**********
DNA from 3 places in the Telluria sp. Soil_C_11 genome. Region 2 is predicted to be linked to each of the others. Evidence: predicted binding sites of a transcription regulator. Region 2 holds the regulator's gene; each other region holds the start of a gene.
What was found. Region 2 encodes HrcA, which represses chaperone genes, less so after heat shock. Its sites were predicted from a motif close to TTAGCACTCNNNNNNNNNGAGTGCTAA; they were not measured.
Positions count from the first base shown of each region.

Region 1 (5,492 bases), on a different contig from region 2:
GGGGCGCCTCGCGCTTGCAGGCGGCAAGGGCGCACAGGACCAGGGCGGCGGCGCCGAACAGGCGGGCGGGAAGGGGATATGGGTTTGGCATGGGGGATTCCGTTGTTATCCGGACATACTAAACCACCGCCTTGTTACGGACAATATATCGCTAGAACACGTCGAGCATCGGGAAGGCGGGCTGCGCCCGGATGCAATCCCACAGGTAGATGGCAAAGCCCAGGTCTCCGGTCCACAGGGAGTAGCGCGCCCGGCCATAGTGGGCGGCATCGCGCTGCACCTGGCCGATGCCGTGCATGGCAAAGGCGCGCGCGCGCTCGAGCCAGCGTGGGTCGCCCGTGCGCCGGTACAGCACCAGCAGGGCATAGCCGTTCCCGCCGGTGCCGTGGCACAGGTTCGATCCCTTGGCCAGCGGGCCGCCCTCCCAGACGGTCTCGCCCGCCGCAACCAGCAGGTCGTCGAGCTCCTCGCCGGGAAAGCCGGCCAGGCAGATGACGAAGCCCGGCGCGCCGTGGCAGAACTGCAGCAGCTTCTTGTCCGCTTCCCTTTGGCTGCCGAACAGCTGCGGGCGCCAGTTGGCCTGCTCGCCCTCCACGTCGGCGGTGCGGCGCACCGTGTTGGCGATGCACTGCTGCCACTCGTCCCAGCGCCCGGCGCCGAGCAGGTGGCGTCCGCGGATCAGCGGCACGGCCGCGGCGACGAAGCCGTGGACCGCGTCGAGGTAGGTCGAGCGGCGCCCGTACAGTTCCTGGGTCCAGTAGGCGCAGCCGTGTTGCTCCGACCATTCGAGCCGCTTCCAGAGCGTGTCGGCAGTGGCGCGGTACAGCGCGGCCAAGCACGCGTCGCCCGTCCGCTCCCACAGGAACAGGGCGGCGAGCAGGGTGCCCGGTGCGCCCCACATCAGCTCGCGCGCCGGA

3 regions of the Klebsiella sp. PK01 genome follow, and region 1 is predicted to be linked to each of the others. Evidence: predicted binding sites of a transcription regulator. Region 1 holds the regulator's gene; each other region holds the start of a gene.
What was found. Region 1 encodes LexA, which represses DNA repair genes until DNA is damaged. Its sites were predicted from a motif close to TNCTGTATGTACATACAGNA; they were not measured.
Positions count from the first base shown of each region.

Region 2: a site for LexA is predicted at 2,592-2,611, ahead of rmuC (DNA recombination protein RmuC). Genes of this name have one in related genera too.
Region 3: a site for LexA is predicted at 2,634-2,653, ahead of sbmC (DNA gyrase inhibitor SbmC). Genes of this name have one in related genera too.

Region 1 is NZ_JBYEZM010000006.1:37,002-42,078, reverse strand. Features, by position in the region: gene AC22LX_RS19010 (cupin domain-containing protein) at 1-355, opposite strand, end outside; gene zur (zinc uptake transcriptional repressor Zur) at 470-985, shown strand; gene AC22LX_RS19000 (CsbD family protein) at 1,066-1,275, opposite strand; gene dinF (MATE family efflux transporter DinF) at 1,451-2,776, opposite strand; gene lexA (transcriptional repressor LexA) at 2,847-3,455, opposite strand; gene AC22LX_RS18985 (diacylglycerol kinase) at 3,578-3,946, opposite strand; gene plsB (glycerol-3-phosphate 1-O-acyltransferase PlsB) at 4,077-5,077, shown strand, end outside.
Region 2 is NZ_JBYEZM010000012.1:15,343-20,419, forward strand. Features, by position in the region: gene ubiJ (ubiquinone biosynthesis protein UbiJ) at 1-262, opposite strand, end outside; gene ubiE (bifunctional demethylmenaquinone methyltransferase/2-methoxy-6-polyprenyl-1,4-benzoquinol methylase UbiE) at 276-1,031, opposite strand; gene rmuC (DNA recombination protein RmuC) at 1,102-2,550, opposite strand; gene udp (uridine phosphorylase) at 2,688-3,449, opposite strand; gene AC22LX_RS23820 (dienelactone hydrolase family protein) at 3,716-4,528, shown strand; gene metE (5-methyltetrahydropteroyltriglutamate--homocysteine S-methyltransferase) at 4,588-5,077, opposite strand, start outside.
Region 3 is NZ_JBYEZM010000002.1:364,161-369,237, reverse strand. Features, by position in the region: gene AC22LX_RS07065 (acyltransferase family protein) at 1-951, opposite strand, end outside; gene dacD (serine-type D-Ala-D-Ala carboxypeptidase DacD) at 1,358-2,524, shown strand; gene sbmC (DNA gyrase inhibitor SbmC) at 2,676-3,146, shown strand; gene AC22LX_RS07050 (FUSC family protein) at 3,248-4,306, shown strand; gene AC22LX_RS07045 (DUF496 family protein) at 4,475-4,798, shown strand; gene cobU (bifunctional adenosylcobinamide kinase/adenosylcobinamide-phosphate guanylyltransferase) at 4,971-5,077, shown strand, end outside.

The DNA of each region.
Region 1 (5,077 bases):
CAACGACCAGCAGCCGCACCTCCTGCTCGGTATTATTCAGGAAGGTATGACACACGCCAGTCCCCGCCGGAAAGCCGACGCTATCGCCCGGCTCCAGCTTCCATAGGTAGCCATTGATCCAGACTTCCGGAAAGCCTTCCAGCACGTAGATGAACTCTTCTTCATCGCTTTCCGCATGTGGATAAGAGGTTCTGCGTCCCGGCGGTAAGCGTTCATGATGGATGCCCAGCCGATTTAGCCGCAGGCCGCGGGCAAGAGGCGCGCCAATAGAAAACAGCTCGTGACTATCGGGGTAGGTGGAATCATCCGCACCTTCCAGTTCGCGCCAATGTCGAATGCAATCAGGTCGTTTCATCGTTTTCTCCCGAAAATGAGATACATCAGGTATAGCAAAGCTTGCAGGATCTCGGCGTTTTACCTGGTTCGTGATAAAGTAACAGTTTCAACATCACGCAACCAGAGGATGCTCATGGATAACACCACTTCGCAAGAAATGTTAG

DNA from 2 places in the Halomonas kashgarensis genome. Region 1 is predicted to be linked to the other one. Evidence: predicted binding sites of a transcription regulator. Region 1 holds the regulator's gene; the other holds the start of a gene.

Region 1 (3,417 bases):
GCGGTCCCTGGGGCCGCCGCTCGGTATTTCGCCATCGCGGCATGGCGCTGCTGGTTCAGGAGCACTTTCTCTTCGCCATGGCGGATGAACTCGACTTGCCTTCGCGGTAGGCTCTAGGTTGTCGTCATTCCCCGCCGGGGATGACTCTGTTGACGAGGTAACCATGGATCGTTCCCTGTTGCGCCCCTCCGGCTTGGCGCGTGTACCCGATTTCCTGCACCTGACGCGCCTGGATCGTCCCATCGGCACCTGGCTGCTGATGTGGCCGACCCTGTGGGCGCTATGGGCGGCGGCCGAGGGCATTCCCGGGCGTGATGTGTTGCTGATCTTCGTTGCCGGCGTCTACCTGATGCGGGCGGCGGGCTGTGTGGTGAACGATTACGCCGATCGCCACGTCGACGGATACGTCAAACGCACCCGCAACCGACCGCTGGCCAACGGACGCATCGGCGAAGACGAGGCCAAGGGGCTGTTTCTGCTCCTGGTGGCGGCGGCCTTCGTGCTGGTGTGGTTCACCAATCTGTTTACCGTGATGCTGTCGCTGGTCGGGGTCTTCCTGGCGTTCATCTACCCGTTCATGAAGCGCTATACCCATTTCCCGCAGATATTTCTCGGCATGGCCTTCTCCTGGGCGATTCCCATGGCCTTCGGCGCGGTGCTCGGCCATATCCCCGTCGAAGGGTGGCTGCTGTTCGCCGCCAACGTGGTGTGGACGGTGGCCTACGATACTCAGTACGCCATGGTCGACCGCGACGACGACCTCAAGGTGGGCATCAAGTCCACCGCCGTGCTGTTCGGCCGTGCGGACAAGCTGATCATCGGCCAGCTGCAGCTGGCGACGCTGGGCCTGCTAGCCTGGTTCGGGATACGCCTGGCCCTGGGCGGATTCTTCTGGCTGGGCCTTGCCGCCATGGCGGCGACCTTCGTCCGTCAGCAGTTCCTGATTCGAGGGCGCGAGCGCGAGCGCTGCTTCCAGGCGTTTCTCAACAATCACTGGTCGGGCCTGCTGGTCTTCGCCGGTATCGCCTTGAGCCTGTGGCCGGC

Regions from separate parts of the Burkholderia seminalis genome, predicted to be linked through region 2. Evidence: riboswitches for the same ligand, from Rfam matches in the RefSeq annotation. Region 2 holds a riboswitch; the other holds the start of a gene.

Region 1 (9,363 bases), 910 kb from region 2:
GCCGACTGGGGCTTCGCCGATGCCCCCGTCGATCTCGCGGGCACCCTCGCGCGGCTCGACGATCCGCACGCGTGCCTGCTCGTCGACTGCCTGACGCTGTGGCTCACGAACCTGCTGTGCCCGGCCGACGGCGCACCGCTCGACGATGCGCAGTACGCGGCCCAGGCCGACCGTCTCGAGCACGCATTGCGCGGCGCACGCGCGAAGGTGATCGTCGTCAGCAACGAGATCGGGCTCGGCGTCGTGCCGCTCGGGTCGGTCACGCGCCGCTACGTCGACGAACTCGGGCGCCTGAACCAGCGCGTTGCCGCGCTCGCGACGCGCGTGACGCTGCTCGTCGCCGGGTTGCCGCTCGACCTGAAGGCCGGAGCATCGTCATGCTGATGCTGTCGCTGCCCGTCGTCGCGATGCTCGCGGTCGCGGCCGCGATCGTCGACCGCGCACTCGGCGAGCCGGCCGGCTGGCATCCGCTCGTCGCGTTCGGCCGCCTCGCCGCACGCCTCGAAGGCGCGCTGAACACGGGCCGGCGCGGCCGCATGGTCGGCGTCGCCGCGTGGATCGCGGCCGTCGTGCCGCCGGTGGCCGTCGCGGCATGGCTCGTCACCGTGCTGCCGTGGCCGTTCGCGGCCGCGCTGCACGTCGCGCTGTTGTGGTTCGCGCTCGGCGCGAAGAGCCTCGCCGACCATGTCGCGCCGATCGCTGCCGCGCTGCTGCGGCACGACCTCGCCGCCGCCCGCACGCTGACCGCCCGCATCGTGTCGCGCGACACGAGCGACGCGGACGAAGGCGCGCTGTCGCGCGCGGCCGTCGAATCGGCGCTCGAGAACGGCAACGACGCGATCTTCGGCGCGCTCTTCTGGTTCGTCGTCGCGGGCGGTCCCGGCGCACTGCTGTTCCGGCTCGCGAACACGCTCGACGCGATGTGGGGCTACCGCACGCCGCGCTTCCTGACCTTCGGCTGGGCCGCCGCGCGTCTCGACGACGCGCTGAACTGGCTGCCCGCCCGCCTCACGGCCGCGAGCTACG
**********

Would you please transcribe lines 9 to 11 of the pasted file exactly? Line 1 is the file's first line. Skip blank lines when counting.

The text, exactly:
Region 2: a site for LexA is predicted at 2,592-2,611, ahead of rmuC (DNA recombination protein RmuC). Genes of this name have one in related genera too.
Region 3: a site for LexA is predicted at 2,634-2,653, ahead of sbmC (DNA gyrase inhibitor SbmC). Genes of this name have one in related genera too.

Region 1 is NZ_JBYEZM010000006.1:37,002-42,078, reverse strand. Features, by position in the region: gene AC22LX_RS19010 (cupin domain-containing protein) at 1-355, opposite strand, end outside; gene zur (zinc uptake transcriptional repressor Zur) at 470-985, shown strand; gene AC22LX_RS19000 (CsbD family protein) at 1,066-1,275, opposite strand; gene dinF (MATE family efflux transporter DinF) at 1,451-2,776, opposite strand; gene lexA (transcriptional repressor LexA) at 2,847-3,455, opposite strand; gene AC22LX_RS18985 (diacylglycerol kinase) at 3,578-3,946, opposite strand; gene plsB (glycerol-3-phosphate 1-O-acyltransferase PlsB) at 4,077-5,077, shown strand, end outside.